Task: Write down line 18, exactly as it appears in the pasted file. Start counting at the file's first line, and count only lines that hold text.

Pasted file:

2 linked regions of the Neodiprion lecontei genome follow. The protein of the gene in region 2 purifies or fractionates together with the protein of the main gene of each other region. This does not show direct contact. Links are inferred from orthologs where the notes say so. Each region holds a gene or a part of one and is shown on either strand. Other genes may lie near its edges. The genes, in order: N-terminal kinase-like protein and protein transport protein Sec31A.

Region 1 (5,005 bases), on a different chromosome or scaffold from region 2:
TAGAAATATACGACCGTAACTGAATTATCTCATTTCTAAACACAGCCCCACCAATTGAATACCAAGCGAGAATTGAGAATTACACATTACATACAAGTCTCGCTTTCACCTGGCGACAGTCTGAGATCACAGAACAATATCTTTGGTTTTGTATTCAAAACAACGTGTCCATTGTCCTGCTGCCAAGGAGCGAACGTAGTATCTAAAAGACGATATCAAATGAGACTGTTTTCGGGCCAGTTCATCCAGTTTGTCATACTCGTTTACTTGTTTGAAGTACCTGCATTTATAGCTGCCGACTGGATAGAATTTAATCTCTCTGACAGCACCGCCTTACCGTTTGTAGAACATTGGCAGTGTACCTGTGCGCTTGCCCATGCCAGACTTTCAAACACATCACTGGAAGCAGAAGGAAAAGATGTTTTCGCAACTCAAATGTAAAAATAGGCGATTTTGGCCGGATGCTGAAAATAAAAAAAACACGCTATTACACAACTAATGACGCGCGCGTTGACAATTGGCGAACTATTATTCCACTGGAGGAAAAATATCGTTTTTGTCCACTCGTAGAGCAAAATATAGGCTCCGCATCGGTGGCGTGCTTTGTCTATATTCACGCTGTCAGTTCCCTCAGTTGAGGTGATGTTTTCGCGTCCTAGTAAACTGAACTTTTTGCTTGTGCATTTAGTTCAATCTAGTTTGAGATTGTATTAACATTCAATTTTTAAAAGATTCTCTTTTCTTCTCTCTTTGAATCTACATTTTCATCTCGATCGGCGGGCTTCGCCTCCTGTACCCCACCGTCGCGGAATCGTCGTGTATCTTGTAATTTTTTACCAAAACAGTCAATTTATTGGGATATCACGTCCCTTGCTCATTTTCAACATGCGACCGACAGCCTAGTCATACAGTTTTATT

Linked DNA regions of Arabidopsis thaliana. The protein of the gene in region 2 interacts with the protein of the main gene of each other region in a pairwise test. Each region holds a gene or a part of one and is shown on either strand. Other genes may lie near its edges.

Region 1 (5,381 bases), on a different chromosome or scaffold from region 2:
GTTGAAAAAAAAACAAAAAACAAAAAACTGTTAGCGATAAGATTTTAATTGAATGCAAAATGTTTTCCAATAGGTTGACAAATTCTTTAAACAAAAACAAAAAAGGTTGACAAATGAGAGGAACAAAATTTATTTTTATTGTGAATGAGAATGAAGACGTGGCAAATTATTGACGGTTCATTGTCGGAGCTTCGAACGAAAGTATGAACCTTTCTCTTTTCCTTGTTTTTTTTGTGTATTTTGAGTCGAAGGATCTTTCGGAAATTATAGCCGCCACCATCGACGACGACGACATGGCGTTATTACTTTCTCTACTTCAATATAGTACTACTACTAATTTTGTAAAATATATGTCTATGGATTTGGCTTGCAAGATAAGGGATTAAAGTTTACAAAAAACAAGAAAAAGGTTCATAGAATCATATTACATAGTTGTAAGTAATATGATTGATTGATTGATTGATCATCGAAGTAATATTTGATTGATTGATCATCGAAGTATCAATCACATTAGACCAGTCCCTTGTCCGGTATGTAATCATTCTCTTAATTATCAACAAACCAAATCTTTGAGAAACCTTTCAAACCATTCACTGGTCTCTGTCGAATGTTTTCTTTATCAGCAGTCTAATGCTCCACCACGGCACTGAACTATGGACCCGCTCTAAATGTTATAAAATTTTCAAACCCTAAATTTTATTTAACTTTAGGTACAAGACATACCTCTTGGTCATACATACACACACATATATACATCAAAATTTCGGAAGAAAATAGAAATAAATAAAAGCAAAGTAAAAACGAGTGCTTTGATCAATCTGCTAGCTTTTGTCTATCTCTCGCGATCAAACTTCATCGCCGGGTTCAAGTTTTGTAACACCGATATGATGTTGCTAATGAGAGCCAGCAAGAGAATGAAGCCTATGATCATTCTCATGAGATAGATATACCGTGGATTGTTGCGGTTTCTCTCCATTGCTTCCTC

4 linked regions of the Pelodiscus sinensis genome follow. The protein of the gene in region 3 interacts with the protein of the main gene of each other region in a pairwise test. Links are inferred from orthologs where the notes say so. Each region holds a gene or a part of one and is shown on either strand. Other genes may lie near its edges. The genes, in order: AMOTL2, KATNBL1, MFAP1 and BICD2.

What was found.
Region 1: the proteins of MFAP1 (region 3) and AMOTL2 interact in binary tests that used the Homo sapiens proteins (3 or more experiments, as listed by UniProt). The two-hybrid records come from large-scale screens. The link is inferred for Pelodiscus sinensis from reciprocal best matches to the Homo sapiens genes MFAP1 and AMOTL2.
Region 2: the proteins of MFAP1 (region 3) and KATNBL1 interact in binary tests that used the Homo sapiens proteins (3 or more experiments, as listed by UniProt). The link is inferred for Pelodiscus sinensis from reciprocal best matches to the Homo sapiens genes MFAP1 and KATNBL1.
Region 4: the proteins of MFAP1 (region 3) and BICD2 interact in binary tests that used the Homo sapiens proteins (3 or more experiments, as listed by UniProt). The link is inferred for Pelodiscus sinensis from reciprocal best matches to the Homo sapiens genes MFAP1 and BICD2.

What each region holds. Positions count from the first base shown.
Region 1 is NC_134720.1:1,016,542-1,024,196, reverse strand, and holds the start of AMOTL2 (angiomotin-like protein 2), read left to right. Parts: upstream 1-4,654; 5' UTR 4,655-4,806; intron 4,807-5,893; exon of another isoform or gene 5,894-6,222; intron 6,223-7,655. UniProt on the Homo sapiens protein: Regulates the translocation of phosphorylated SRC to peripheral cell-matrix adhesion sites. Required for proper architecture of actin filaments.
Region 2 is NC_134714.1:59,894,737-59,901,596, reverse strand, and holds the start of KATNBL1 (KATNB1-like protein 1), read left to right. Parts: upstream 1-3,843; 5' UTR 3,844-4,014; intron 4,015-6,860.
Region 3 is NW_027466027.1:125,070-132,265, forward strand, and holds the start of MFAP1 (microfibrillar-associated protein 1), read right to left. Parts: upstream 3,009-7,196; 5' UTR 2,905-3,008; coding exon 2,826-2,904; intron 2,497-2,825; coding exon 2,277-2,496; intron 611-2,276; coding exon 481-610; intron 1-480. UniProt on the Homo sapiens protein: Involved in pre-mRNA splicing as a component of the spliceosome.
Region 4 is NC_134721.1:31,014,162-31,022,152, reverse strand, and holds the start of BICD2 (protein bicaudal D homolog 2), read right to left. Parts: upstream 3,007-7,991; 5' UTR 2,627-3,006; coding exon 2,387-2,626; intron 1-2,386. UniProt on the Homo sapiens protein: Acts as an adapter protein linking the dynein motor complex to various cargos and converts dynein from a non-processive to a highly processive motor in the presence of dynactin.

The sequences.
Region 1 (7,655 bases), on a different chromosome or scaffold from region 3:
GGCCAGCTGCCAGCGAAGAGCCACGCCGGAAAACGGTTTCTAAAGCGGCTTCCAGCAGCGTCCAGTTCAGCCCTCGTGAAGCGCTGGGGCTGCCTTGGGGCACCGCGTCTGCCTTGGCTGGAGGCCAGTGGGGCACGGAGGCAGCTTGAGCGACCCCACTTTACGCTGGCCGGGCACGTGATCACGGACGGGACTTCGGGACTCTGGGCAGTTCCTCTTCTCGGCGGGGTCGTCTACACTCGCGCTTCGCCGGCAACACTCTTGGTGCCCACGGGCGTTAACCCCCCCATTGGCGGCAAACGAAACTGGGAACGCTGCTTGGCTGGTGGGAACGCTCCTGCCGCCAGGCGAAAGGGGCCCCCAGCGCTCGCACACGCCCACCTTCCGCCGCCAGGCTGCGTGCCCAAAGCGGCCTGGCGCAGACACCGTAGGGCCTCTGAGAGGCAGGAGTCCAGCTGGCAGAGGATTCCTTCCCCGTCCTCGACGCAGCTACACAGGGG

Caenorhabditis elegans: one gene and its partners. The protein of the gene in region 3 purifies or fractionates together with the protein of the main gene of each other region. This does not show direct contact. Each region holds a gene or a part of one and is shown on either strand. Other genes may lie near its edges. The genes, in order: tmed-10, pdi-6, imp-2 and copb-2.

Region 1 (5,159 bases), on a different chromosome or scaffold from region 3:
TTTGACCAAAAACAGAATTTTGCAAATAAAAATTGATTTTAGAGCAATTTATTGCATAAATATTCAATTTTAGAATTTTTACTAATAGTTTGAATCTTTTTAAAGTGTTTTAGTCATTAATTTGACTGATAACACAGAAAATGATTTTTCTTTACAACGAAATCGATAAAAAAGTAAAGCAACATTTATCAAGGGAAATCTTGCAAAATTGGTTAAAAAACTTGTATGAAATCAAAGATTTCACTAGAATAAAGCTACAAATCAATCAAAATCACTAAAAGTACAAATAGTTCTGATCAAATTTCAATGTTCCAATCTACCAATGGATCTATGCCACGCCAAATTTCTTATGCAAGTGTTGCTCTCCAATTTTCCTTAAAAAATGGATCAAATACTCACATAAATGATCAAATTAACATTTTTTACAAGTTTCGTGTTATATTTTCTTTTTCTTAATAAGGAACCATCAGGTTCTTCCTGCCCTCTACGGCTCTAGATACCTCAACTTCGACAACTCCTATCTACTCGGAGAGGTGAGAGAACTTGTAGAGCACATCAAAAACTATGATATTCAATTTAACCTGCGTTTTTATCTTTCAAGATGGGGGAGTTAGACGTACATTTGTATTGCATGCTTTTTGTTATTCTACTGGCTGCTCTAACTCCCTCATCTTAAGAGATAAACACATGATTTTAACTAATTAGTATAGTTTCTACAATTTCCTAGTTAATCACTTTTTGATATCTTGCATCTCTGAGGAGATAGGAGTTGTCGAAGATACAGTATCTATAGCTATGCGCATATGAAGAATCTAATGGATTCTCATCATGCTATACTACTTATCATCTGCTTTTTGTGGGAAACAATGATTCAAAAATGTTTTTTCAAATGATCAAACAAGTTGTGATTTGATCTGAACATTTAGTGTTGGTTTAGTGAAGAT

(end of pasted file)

Region 1 (7,655 bases), on a different chromosome or scaffold from region 3: